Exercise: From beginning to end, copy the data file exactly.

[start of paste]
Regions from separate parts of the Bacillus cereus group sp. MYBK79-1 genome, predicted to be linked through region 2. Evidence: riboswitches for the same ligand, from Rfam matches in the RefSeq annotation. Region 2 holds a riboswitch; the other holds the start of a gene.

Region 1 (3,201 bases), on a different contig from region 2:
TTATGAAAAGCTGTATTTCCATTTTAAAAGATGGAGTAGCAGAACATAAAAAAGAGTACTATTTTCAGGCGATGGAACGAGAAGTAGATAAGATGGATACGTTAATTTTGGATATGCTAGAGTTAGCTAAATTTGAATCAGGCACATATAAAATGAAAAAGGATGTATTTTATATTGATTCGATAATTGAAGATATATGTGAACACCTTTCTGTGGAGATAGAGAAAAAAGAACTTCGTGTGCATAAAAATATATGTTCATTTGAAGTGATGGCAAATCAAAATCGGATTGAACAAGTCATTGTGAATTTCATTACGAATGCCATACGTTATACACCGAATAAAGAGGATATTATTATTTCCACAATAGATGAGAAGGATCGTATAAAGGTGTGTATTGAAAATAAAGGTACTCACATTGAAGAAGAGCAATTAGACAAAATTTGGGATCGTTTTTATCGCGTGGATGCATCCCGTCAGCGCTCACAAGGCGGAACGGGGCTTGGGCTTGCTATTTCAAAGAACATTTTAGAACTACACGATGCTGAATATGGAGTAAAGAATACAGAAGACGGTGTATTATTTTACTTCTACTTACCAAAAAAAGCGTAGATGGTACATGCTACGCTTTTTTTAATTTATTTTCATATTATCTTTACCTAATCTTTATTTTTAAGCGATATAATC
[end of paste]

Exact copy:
Regions from separate parts of the Bacillus cereus group sp. MYBK79-1 genome, predicted to be linked through region 2. Evidence: riboswitches for the same ligand, from Rfam matches in the RefSeq annotation. Region 2 holds a riboswitch; the other holds the start of a gene.

Region 1 (3,201 bases), on a different contig from region 2:
TTATGAAAAGCTGTATTTCCATTTTAAAAGATGGAGTAGCAGAACATAAAAAAGAGTACTATTTTCAGGCGATGGAACGAGAAGTAGATAAGATGGATACGTTAATTTTGGATATGCTAGAGTTAGCTAAATTTGAATCAGGCACATATAAAATGAAAAAGGATGTATTTTATATTGATTCGATAATTGAAGATATATGTGAACACCTTTCTGTGGAGATAGAGAAAAAAGAACTTCGTGTGCATAAAAATATATGTTCATTTGAAGTGATGGCAAATCAAAATCGGATTGAACAAGTCATTGTGAATTTCATTACGAATGCCATACGTTATACACCGAATAAAGAGGATATTATTATTTCCACAATAGATGAGAAGGATCGTATAAAGGTGTGTATTGAAAATAAAGGTACTCACATTGAAGAAGAGCAATTAGACAAAATTTGGGATCGTTTTTATCGCGTGGATGCATCCCGTCAGCGCTCACAAGGCGGAACGGGGCTTGGGCTTGCTATTTCAAAGAACATTTTAGAACTACACGATGCTGAATATGGAGTAAAGAATACAGAAGACGGTGTATTATTTTACTTCTACTTACCAAAAAAAGCGTAGATGGTACATGCTACGCTTTTTTTAATTTATTTTCATATTATCTTTACCTAATCTTTATTTTTAAGCGATATAATC